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Wires over the ground

Telegraph poles under bridge, Shropshire Union Canal, 1930s

Keeping the wires up : keeping a delicate balance

Although they are insulated today, wires were originally bare and left open to the elements where they are particularly vulnerable. Wire expands and contracts according to temperature so the lines were always rigged using a thermometer and slide rule - to make sure they never sagged or contracted to dangerous levels in sunny or icy weather.

The bare wires had to be placed on insulators on the pole with enough space between them for the wires not to cross. The wires themselves came in many sizes, thicker for the trunk routes and thinner for local connections.

Home connections were kept loose and were generally safe, but the heavier network wires were kept much more taut and repairs had to be made cautiously. Cutting a wire could cause it to whip back like a wire razor, but equally the release of tension could snap the top of the pole off in the other direction.

Maintenance work on 'H' telegraph pole, 1934

What's in a name? : a matter of opinion

The poles that carry telephone messages around the world are still known as telegraph poles to most people and in a sense that is still exactly what they are. The only difference now is that the telegraph message being carried is a voice communication, in other words a telephone call, rather than a Morse Code message.

That's not to say that the word telephone pole is wrong, in fact both of them are accurate descriptions, it's more a matter of what you're used to. What do you say? Is it the same as your friends and family?

Collapse of iron pole route, in Ditchling Road, Brighton; June 19, 1914

Pole materials : blowing in the wind and keeping upright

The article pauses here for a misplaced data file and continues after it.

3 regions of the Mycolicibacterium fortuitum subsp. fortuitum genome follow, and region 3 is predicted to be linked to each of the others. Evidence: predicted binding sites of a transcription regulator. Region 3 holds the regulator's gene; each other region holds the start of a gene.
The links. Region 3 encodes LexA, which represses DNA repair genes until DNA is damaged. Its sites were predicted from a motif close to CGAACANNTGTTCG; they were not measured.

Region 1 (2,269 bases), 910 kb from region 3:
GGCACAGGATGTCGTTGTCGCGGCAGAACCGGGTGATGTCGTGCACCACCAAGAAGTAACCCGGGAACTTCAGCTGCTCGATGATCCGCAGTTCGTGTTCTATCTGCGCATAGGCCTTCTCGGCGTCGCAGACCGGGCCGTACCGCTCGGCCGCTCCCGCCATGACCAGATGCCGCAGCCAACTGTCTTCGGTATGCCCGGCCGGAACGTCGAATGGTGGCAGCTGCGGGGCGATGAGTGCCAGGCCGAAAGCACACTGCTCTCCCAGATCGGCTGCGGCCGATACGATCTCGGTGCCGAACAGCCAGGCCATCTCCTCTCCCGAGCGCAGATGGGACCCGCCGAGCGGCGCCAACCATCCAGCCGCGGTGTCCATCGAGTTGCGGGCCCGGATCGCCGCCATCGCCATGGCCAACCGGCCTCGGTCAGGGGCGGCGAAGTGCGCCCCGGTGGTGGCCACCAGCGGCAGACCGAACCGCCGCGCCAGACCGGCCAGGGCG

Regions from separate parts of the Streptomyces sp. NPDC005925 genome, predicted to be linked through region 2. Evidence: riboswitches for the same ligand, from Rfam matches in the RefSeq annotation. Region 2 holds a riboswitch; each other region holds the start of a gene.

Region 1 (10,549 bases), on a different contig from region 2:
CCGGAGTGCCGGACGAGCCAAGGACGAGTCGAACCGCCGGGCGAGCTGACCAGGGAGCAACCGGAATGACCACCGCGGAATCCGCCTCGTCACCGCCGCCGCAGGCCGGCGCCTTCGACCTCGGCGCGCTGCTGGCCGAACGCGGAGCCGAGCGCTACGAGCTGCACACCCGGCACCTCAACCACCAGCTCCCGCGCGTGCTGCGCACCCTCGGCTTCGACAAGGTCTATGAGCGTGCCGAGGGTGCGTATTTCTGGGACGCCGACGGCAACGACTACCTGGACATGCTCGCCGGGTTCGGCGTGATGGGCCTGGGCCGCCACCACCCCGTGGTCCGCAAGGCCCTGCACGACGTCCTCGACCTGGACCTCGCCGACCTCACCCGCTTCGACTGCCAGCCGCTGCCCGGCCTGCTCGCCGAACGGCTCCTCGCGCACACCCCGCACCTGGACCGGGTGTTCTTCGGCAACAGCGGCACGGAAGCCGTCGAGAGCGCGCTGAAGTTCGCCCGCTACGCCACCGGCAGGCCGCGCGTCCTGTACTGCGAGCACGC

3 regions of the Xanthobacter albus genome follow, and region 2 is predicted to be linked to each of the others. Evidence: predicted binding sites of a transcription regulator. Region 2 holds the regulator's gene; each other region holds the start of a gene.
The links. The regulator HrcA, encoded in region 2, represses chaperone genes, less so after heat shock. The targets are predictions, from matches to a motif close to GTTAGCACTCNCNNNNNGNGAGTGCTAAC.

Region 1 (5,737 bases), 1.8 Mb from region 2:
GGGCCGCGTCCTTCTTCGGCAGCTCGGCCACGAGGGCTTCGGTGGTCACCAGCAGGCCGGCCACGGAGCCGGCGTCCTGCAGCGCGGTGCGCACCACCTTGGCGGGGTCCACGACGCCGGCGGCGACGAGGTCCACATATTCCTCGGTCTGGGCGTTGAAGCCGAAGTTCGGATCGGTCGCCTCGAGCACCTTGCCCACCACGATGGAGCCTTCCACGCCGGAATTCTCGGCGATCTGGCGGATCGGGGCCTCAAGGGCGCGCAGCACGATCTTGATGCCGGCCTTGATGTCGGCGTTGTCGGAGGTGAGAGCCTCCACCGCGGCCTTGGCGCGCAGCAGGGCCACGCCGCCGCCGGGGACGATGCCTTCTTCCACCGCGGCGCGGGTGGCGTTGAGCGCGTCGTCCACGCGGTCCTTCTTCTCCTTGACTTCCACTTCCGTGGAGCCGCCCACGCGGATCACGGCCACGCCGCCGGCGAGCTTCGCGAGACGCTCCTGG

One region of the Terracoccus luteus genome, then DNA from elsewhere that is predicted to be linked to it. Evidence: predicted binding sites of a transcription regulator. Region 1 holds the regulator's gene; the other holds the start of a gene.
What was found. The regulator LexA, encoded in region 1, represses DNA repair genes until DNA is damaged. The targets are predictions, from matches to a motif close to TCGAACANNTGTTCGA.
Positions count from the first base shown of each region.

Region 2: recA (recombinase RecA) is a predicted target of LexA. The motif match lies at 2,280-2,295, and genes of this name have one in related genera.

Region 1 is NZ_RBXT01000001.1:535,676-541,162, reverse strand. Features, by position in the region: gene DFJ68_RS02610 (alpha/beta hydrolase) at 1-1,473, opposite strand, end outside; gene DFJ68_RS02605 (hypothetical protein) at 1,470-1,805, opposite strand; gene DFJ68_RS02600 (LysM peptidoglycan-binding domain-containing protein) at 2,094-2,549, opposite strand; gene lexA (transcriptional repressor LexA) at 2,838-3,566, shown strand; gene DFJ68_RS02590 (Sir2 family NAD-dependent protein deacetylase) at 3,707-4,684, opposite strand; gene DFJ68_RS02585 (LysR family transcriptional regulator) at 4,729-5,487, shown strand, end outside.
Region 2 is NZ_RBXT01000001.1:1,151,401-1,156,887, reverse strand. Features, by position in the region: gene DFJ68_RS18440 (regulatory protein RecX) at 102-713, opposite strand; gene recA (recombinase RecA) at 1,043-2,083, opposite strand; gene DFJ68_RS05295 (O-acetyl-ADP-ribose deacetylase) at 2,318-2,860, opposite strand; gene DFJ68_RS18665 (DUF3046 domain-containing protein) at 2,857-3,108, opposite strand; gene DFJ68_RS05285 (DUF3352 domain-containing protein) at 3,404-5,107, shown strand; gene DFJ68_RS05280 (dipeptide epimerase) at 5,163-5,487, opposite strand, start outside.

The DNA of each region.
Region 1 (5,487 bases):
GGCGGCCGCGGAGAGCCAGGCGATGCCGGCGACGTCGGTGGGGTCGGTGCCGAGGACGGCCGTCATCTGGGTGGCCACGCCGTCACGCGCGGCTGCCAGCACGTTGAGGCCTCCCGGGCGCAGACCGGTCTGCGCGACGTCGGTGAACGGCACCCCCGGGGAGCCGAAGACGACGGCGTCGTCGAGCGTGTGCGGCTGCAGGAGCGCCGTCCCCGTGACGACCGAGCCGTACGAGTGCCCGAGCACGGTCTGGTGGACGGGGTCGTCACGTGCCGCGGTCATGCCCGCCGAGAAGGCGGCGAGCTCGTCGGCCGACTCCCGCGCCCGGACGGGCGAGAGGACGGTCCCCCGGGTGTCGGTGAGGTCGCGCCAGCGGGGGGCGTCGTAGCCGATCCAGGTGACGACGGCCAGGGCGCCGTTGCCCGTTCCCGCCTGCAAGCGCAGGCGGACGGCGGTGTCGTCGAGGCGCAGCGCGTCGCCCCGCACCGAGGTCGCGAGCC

Telegraph poles can be dangerous if they snap or break so a variety of materials have been tried to find the safest one. The poles have to carry the tension and weight of the wires, which means there needs to be enough flexibility to cope with the sudden release of a broken wire.

To start with The GPO used wooden and cast iron poles. However, eventually cast iron was rejected as being unsuitable. This was extraordinarily demonstrated in Brighton after a lorry backed into and snapped an iron pole. The release of tension caused a long line of consecutive poles to snap in a domino effect until a wooden one managed to break the chain.

There have also been concrete poles and more recently hollow fibreglass and stainless steel poles, which can be rigged from the ground with the wire raised through the middle. But wood has consistently proved to be the most suitable for the job.

Woodpecker hole in telegraph pole - a Connected Earth artefact, now at Amberley Museum

Telegraph pole : making a nuisance of himself

Telegraph poles are a common sight up and down the length of the country. However, some have encountered some unforeseen hazards.

From a bird's perspective they look like trees and one particular pole caught the eye of a passing woodpecker, who decided it was the perfect spot to make a home.